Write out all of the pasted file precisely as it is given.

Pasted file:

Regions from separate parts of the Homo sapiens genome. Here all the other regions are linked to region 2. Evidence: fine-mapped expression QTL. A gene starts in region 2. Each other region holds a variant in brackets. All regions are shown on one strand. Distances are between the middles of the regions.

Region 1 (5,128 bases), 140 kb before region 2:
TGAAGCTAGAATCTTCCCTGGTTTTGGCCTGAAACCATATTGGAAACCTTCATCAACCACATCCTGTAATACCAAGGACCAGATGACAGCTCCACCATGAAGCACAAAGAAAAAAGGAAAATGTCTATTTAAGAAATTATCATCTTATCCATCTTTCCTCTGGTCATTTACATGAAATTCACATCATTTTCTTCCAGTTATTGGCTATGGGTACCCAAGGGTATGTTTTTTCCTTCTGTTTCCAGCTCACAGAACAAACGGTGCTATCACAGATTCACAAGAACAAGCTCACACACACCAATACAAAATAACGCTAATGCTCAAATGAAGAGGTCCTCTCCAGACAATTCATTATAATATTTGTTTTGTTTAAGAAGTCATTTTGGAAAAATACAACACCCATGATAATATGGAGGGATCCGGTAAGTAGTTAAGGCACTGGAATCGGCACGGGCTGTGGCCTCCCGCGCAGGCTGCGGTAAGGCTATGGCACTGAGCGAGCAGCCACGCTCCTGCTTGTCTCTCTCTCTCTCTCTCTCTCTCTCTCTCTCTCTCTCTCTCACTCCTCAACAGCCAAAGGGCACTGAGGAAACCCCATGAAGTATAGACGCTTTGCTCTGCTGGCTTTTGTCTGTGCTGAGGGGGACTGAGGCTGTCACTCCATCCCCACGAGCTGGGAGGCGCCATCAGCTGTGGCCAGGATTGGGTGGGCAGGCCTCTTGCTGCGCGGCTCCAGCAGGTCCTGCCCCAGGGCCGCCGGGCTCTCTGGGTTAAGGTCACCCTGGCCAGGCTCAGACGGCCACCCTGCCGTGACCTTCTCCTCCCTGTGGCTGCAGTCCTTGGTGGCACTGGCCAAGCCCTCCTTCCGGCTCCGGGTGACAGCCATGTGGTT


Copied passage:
Regions from separate parts of the Homo sapiens genome. Here all the other regions are linked to region 2. Evidence: fine-mapped expression QTL. A gene starts in region 2. Each other region holds a variant in brackets. All regions are shown on one strand. Distances are between the middles of the regions.

Region 1 (5,128 bases), 140 kb before region 2:
TGAAGCTAGAATCTTCCCTGGTTTTGGCCTGAAACCATATTGGAAACCTTCATCAACCACATCCTGTAATACCAAGGACCAGATGACAGCTCCACCATGAAGCACAAAGAAAAAAGGAAAATGTCTATTTAAGAAATTATCATCTTATCCATCTTTCCTCTGGTCATTTACATGAAATTCACATCATTTTCTTCCAGTTATTGGCTATGGGTACCCAAGGGTATGTTTTTTCCTTCTGTTTCCAGCTCACAGAACAAACGGTGCTATCACAGATTCACAAGAACAAGCTCACACACACCAATACAAAATAACGCTAATGCTCAAATGAAGAGGTCCTCTCCAGACAATTCATTATAATATTTGTTTTGTTTAAGAAGTCATTTTGGAAAAATACAACACCCATGATAATATGGAGGGATCCGGTAAGTAGTTAAGGCACTGGAATCGGCACGGGCTGTGGCCTCCCGCGCAGGCTGCGGTAAGGCTATGGCACTGAGCGAGCAGCCACGCTCCTGCTTGTCTCTCTCTCTCTCTCTCTCTCTCTCTCTCTCTCTCTCTCTCACTCCTCAACAGCCAAAGGGCACTGAGGAAACCCCATGAAGTATAGACGCTTTGCTCTGCTGGCTTTTGTCTGTGCTGAGGGGGACTGAGGCTGTCACTCCATCCCCACGAGCTGGGAGGCGCCATCAGCTGTGGCCAGGATTGGGTGGGCAGGCCTCTTGCTGCGCGGCTCCAGCAGGTCCTGCCCCAGGGCCGCCGGGCTCTCTGGGTTAAGGTCACCCTGGCCAGGCTCAGACGGCCACCCTGCCGTGACCTTCTCCTCCCTGTGGCTGCAGTCCTTGGTGGCACTGGCCAAGCCCTCCTTCCGGCTCCGGGTGACAGCCATGTGGTT